“A Christmas Carol,” 33rd annual adaptation by Jeffrey Sanzel
WHEN | WHERE 7 p.m. Thursday and Friday, Dec. 22 and 23, 3 p.m. Saturday, Dec. 24, with shows through Dec. 30 at Theatre Three, 412 Main St., Port Jefferson
INFO 631-928-9100, theatrethree.com
TICKETS $35 ($28 students 13 and older; $20 ages 5-12)
While it cannot be said that Theatre Three owns “A Christmas Carol” — the Charles Dickens classic, first published in 1843, is in the public domain — artistic director Jeffrey Sanzel’s stage adaptation is Long Island’s definitive “Carol.”
Not that it lacks competition. A dozen “Christmas Carol” interpretations — from musicals to mock versions — bring Scrooge to life all across the Island every December. But none are observing their 33rd season this year.
We asked Sanzel, who continually rewrites and reimagines his original adaptation, why he thinks the Theatre Three “Christmas Carol” has become such a tradition. He credits his theater colleagues and friends — several of whom have died since he first arrived at Theatre Three in 1989.
A 20-SOMETHING SCROOGE
Starting in 1990, at age 23, Sanzel has played Ebenezer Scrooge all but one year. “It’s a lot easier now in terms of makeup,” he said in an interview in his basement office at Theatre Three, looking the part with his salt-and-pepper muttonchops. “It used to take me two hours — latex eye bags and beard, shoe-polish gray makeup. Now I just let my hair grow starting around the Fourth of July. It only takes six minutes to get ready these days.”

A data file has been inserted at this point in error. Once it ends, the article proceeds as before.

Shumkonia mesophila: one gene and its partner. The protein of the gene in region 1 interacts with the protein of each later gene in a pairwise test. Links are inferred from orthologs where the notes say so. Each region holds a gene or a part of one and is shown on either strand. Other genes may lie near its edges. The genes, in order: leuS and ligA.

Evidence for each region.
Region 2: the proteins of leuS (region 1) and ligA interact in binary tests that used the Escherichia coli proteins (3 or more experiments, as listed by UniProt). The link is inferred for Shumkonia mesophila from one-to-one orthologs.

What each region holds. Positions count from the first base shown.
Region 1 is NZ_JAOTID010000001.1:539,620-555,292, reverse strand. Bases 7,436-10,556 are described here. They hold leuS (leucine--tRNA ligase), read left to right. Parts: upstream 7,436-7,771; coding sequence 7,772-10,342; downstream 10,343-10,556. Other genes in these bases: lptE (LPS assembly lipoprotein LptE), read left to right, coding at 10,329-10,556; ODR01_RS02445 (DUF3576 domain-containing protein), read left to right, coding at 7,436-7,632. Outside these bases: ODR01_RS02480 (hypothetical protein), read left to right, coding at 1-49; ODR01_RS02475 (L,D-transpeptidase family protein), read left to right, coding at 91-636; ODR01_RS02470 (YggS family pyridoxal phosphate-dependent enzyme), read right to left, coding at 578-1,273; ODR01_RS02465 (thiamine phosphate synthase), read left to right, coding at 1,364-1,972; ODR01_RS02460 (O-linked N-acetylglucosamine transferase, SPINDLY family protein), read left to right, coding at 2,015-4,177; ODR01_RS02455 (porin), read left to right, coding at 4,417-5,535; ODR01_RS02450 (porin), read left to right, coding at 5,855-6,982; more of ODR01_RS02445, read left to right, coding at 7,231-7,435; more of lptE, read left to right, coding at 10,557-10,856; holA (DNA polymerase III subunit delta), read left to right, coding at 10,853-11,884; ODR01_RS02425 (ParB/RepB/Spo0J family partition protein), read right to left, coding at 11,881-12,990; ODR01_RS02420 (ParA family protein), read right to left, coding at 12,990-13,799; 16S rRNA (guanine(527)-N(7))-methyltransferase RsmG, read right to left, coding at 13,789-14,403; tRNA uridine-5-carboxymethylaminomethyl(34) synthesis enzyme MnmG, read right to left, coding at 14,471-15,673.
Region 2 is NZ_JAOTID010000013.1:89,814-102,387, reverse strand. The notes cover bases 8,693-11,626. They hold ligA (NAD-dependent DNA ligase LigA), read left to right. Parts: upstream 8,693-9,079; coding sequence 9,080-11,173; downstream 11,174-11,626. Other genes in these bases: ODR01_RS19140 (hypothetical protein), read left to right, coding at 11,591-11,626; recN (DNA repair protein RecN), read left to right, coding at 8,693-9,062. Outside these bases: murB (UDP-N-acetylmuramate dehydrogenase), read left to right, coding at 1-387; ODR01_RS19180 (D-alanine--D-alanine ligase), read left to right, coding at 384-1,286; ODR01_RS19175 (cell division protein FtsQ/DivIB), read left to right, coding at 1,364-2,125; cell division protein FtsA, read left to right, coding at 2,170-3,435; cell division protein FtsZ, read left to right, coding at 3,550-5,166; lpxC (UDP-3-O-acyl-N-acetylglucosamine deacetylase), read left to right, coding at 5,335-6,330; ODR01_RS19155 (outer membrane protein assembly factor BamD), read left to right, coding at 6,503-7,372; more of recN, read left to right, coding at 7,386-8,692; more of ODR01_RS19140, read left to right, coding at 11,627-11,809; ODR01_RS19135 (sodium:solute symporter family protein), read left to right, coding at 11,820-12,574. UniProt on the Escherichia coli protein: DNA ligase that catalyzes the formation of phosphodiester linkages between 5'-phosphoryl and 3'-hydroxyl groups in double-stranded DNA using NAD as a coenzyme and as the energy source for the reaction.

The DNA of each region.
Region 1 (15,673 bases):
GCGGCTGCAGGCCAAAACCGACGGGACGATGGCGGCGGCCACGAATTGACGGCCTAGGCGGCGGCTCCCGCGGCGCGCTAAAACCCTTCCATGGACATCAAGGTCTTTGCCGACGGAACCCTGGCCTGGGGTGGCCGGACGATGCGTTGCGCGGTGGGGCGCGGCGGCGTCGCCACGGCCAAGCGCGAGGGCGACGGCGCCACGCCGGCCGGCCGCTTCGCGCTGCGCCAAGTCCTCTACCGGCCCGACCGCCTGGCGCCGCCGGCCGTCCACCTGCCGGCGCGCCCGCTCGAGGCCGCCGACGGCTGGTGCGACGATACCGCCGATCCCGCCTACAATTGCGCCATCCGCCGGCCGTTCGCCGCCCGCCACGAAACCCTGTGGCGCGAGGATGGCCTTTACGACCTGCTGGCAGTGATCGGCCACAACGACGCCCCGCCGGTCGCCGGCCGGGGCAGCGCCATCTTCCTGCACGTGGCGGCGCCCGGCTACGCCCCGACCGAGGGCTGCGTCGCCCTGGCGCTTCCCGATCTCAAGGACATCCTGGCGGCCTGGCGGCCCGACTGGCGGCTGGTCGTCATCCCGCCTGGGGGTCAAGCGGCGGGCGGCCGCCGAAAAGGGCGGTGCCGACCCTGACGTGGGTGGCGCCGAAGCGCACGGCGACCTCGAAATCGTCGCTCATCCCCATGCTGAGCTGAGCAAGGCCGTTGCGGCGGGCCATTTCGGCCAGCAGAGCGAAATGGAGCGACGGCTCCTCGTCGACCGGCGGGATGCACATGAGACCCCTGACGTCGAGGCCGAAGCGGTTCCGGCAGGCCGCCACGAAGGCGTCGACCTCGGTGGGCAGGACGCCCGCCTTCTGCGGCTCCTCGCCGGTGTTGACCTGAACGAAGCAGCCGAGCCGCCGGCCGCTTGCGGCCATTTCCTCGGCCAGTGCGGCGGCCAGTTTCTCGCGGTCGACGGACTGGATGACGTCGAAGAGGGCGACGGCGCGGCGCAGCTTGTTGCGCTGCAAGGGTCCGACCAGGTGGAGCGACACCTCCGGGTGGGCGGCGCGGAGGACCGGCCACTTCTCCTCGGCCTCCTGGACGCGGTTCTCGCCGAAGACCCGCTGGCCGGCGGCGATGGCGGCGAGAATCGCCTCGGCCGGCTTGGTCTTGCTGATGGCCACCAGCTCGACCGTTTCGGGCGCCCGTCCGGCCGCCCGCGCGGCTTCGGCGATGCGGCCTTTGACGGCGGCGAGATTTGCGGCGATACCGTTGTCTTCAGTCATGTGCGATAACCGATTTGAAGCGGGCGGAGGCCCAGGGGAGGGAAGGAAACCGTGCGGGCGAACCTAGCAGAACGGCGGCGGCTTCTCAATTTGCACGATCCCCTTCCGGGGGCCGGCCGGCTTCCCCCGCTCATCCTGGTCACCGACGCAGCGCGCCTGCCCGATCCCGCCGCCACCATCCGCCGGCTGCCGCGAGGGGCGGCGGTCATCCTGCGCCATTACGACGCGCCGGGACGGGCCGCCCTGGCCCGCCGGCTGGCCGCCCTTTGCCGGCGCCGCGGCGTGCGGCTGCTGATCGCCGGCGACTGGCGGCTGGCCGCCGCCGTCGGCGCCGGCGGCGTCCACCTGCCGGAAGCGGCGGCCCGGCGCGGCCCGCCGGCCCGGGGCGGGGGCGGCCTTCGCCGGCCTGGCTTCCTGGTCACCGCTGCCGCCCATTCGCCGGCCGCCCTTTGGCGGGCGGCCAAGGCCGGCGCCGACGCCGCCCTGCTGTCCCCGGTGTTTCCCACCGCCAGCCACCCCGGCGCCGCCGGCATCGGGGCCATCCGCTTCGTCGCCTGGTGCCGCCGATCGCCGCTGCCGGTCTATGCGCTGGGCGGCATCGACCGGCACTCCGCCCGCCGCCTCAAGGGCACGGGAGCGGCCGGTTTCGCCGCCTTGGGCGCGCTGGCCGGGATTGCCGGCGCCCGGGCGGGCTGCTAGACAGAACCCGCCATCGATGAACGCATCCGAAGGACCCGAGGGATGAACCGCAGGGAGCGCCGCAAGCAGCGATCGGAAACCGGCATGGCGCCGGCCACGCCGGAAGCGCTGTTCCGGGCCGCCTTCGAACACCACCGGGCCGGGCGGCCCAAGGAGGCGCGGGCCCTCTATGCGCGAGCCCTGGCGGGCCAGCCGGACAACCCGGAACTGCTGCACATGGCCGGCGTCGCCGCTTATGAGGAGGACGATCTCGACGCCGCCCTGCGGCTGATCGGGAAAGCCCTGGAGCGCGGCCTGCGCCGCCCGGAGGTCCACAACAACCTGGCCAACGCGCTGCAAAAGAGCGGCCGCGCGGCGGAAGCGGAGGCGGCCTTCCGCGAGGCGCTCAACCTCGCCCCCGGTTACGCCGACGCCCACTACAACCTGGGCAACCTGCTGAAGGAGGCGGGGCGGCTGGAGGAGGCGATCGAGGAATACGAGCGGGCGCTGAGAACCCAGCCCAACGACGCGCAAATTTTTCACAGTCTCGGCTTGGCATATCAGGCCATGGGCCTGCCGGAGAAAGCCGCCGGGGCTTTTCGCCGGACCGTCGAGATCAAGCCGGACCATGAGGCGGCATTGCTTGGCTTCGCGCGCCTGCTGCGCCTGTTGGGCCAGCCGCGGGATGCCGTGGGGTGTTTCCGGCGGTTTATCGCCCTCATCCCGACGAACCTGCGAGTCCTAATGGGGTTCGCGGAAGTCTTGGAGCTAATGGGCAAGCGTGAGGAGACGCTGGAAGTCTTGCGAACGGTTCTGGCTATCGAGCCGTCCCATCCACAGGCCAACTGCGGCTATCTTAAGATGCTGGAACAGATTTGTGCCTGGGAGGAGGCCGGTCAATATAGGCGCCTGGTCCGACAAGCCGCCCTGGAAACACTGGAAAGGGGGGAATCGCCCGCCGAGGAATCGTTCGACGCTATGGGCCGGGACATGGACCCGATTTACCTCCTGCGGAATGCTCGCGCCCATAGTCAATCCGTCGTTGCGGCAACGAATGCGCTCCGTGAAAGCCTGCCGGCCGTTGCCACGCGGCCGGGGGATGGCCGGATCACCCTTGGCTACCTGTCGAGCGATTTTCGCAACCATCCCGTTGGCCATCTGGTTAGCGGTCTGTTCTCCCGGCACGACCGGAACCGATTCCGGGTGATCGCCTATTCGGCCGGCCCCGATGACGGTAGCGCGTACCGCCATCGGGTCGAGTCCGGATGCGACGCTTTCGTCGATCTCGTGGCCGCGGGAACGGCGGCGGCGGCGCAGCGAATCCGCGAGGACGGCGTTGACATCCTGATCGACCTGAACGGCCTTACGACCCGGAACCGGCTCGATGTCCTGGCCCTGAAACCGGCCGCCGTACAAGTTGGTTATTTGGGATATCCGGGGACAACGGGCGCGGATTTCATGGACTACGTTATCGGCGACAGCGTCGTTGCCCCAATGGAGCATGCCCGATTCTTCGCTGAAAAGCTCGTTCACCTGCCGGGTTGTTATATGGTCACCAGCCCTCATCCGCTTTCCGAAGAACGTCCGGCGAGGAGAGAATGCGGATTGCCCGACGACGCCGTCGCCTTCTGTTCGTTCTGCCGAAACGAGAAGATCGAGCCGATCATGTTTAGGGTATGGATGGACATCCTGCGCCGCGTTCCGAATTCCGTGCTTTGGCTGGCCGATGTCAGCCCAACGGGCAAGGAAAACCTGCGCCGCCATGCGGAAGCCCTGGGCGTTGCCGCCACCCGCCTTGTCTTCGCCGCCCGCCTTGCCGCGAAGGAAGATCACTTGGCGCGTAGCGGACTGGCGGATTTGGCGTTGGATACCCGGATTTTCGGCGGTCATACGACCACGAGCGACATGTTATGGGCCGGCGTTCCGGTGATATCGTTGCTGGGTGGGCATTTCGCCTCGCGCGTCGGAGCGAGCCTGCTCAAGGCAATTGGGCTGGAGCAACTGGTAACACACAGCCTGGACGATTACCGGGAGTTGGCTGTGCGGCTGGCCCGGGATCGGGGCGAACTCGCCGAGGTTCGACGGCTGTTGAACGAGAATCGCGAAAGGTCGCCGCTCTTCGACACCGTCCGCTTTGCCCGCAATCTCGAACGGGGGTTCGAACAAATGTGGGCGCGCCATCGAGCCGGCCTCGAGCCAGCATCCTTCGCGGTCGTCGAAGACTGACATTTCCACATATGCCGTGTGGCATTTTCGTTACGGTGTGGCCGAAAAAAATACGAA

But growing into the part took decades.
As a Jewish kid growing up in Rochester, Sanzel and his family did not observe Christmas other than as guests in friends’ homes. “We never had a Christmas tree,” he said.
But then, neither did Scrooge.
His first job after college was at John F. Kennedy Catholic High School in upstate Somers, where he directed his first “Christmas Carol.” Hired the next year to write and direct children’s shows in Port Jefferson, Sanzel made his Theatre Three “Christmas Carol” debut.
“It’s been my obsession ever since,” he said, sweeping his hand toward an array of “Carol” collectibles on bookshelves behind him. “All of a sudden, it wasn’t enough for me to have a copy of this video or that book. Whatever it was, I had to have it. It was my gateway drug to all things Dickens,” he added, reeling off his other favorite Dickens titles.
As Sanzel sees it, “Carol” is far more than a Christmas tale. “Ultimately, when we get older, we connect with regrets in life. This story is about it never being too late to own your past and make a better future.”
In recent years, his adaptation has let Scrooge’s Christmas morning redemption speak for itself. We see Scrooge interact with those he has hurt with his miserly humbug — more pantomime, less dialogue.
“There’s more joy to it now,” Sanzel said.
But also loss, he added with more than a trace of emotion. This is his first “Carol” since longtime music director Ellen Michelmore died this year. “We’ve lost too many good friends here,” starting in 2008 with Brent Erlanson, who first directed Sanzel as Scrooge. (This season’s final performance, Dec. 30, will be Sanzel’s 1,279th Scrooge.)
“Brent and Ellen bookend my growth and understanding of this show and this theater,” he said. Also this year, the Theatre Three family lost costumer Bonnie Vidal; Sue Anne Dennehy, who played Mrs. Fezziwig in “A Christmas Carol”; and Matt Paduano, who played another supporting role in the play, a Seeker of Mercy.
Paraphrasing Tiny Tim, God bless them every one.